Back in Russia, Bach speaks out against political boycotts
MOSCOW (AP) IOC President Thomas Bach spoke out again Wednesday against political boycotts, citing his own ''burning'' frustration as an athlete over missing the 1980 Moscow Olympics.
Bach spoke in Moscow at the opening of the World Olympians Forum. Russian President Vladimir Putin also spoke, calling for a U.N. resolution on the ''de-politicization'' of sports.
Bach recalled that he had been a ''young athlete brimming with confidence'' after winning a team gold medal in fencing for West Germany at the 1976 Montreal Olympics.
But he said he was left ''burning with frustration'' after West Germany followed the U.S. call to boycott the Moscow Games over the Soviet invasion of Afghanistan.
''I knew if world leaders had listened to athletes, then that boycott never would have happened,'' Bach said. ''After we lost this fight against (the) boycott, I decided to come into sports administration to make sure future generations would not have to suffer and to ensure the autonomy of sport.''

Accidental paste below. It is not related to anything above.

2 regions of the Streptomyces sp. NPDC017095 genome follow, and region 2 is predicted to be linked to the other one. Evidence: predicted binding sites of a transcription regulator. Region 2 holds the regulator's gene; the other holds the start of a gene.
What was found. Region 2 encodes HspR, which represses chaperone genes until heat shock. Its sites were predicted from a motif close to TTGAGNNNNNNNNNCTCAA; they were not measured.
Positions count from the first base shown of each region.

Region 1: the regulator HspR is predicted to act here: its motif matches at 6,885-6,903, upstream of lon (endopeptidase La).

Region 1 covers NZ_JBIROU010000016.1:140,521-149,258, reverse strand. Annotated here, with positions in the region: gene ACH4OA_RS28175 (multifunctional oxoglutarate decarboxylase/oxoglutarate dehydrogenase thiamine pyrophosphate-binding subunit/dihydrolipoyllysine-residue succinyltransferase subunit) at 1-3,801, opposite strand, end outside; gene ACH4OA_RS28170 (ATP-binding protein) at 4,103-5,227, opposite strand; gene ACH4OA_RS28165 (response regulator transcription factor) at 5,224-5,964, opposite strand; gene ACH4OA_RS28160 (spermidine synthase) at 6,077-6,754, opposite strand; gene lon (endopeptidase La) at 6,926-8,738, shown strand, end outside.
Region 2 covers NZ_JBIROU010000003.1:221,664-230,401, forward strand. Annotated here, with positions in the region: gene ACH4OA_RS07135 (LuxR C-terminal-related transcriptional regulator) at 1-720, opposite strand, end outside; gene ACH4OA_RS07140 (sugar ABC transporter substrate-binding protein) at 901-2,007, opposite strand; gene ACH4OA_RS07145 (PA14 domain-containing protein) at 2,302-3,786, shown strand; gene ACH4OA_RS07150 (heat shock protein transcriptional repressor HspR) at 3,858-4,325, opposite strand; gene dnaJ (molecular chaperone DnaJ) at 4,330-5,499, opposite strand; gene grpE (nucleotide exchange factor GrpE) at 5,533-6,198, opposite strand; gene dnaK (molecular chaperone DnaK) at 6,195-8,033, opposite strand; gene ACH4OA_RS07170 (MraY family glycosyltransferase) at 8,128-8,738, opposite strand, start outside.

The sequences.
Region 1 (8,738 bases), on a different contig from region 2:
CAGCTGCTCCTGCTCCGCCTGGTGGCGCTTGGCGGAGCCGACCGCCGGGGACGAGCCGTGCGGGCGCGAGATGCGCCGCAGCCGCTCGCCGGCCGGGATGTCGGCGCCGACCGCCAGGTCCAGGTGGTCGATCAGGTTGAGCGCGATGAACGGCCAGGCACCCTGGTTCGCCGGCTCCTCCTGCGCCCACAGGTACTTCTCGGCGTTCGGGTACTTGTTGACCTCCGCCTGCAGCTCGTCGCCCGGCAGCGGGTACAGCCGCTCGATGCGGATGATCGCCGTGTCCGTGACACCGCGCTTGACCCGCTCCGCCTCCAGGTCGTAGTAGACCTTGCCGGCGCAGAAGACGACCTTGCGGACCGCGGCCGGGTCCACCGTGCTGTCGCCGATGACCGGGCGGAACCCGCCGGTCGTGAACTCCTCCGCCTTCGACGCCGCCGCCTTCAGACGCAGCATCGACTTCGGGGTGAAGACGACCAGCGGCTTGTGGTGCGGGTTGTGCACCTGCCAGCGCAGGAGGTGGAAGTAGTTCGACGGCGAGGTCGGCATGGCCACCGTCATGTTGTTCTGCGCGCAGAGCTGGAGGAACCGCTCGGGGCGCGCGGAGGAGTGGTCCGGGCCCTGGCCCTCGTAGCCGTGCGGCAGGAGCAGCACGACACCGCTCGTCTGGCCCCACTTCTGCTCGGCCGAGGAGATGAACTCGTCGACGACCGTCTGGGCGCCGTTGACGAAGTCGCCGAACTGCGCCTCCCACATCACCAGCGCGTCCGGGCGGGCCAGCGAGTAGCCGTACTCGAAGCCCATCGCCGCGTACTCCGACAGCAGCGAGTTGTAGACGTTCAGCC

Bach said boycotts ''are simply a form of discrimination, which is against the Olympic Charter.''
In retaliation for the U.S. boycott, the Soviet Union led its own boycott of the 1984 Olympics in Los Angeles.
''We have come a long way since then,'' Bach said.
Some politicians had called for a boycott of the 2014 Winter Games in Sochi, after Russia enacted a law prohibiting gay ''propaganda.''
Bach said the Sochi Games ''achieved the vision of creating a world-class winter sports destination and putting Sochi on the global sports calendar.''
Putin, meanwhile, noted that the U.N. General Assembly adopted a resolution last year aimed at protecting the autonomy of sports.
''We think it is important to draft and adopt a U.N. General Assembly resolution that would definitely enshrine in international law the principle of sport's de-politicization,'' he said.
The Moscow forum was attended by more than 150 Olympians from 120 countries.